The South and East China Seas are strategic not only for US security and commercial interests, but are vitally so for US treaty allies Japan and the Philippines. Both countries are involved in territorial disputes with China, a rising power and security concern for the US and its allies. Despite treaty alliances with both, the United States has consistently confirmed that the Senkaku Islands in the East China Sea are covered under Article V of the US-Japan Security Treaty while stating that Philippine-claimed islands in the South China Sea are not explicitly covered in the Mutual Defense Treaty. This research project aims to understand why US policy is inconsistent in defending treaty allies’ territory. The methods used to solve this question are to look at the historical context of both disputes as well as strategic interests. UNCLOS is also analyzed to see whether international law influenced US policy. The result was that the US more consistently covered the Senkaku Islands due to the need to gain Japan’s trust as an ally in the post-war order and the US has an interest in maintaining status-quo in the region. There are three recommendations for the US in order to create a more consistent policy, which include signing UNCLOS, reengaging with regional allies such as the Philippines to establish a stronger defense commitment, and strengthening alliances with actors such as the Quad as well as the UK and France.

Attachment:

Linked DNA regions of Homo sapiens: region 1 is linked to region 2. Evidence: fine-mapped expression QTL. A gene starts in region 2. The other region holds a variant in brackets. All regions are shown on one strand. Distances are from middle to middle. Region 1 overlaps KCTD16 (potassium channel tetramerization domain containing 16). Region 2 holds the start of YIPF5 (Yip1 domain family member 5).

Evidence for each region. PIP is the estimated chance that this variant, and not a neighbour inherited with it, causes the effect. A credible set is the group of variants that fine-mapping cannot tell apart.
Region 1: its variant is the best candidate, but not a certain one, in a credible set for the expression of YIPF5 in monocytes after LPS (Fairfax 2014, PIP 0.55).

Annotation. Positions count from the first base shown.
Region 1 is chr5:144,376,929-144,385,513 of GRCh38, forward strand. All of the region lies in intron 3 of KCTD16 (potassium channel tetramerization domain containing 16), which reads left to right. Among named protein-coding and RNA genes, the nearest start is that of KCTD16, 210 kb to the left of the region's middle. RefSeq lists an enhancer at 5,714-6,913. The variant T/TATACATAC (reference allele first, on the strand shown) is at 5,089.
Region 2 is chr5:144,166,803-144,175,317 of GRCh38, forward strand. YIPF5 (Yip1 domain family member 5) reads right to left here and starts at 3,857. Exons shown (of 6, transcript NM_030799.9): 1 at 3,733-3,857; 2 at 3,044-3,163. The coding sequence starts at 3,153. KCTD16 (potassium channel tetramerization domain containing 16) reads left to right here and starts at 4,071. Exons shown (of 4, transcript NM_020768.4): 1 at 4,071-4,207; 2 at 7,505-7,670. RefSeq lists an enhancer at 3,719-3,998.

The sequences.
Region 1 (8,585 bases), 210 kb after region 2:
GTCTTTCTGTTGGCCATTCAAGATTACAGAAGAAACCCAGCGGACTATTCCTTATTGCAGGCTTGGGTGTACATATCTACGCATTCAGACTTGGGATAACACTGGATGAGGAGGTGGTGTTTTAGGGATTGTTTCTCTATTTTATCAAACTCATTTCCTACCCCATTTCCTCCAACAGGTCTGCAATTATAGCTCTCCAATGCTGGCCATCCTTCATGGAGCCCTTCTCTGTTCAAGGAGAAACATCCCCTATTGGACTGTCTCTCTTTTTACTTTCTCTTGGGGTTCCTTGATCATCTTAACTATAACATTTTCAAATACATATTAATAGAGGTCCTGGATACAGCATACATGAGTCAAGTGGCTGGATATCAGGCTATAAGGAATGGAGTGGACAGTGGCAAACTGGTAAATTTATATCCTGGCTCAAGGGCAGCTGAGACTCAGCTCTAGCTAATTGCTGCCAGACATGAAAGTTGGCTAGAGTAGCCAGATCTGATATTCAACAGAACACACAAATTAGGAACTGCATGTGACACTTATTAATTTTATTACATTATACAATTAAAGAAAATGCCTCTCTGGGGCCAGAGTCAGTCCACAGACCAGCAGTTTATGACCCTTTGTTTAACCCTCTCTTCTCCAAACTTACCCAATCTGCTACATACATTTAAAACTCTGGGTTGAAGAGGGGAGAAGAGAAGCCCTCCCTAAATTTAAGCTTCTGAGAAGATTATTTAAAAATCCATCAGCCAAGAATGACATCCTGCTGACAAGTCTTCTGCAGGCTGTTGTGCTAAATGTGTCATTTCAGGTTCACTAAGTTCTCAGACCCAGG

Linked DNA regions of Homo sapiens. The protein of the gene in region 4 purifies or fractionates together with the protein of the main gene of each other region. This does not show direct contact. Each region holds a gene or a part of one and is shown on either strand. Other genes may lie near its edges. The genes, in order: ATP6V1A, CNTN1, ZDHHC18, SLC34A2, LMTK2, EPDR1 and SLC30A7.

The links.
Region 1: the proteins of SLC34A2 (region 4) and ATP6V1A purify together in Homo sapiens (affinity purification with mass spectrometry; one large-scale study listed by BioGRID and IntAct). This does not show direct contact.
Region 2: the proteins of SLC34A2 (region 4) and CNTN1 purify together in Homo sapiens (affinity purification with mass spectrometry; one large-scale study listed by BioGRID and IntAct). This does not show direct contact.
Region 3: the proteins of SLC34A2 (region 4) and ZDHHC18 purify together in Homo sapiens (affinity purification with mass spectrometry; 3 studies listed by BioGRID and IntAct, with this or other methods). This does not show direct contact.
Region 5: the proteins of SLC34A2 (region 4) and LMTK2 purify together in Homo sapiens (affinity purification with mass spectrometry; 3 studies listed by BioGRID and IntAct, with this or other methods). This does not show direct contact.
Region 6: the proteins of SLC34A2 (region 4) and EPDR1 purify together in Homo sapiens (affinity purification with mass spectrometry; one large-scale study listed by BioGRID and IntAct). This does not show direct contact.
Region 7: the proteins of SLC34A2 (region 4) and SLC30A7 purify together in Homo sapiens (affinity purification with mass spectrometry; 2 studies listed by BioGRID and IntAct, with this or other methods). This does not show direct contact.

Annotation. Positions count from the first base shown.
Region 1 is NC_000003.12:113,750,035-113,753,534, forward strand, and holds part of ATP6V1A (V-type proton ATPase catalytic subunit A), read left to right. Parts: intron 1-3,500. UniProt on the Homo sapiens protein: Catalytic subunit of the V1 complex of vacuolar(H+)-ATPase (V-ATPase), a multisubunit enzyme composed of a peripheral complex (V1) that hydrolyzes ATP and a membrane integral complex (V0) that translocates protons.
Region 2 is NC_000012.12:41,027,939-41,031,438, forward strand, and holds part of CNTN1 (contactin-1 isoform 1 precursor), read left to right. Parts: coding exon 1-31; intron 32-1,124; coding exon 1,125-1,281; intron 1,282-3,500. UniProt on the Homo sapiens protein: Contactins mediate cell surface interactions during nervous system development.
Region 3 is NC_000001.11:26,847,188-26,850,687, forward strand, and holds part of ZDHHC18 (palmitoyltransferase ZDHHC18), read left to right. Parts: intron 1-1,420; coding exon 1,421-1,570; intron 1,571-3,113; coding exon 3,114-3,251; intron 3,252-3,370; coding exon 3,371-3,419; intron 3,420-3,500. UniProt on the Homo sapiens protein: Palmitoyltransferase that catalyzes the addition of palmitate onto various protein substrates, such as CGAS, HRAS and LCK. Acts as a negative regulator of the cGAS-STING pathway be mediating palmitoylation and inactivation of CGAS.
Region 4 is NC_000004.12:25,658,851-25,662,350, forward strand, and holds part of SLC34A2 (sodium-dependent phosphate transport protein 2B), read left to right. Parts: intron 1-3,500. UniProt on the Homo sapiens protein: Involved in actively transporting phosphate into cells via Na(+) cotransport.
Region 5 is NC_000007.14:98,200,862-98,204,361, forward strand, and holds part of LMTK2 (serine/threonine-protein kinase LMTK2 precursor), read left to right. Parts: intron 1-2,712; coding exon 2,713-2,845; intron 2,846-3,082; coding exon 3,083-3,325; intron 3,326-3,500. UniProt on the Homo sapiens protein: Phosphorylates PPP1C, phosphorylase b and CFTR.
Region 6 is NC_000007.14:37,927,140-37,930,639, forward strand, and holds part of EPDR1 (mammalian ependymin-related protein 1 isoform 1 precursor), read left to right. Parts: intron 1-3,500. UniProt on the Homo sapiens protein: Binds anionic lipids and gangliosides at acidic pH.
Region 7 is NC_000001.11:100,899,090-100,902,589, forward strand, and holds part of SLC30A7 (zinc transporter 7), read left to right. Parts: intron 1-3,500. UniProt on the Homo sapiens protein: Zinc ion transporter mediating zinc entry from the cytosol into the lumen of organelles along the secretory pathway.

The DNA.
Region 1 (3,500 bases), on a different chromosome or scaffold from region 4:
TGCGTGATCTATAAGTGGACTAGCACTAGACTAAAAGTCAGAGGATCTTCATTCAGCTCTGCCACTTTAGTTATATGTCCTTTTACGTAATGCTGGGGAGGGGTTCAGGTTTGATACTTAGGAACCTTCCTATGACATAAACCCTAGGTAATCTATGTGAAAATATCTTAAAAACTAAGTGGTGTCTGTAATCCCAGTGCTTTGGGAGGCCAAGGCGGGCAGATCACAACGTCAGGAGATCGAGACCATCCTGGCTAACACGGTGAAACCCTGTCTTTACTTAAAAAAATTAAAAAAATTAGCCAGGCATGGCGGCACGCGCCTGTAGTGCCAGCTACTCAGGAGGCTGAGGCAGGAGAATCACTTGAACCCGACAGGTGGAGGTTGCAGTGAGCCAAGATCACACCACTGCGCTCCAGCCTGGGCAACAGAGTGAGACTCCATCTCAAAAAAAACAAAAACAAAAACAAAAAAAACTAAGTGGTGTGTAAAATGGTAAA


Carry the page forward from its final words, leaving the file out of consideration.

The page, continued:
About the author
Ben Tracy (email@example.com) received a BA in International Studies and Chinese Studies from Rhodes College in Memphis, Tennessee. He is currently working as an assistant language teacher with the Japan Exchange & Teaching Program. His interests are maritime security, the US-Japan Security Alliance, Chinese foreign policy as well as Chinese and Japanese domestic politics. He plans on pursuing a master’s degree in security studies.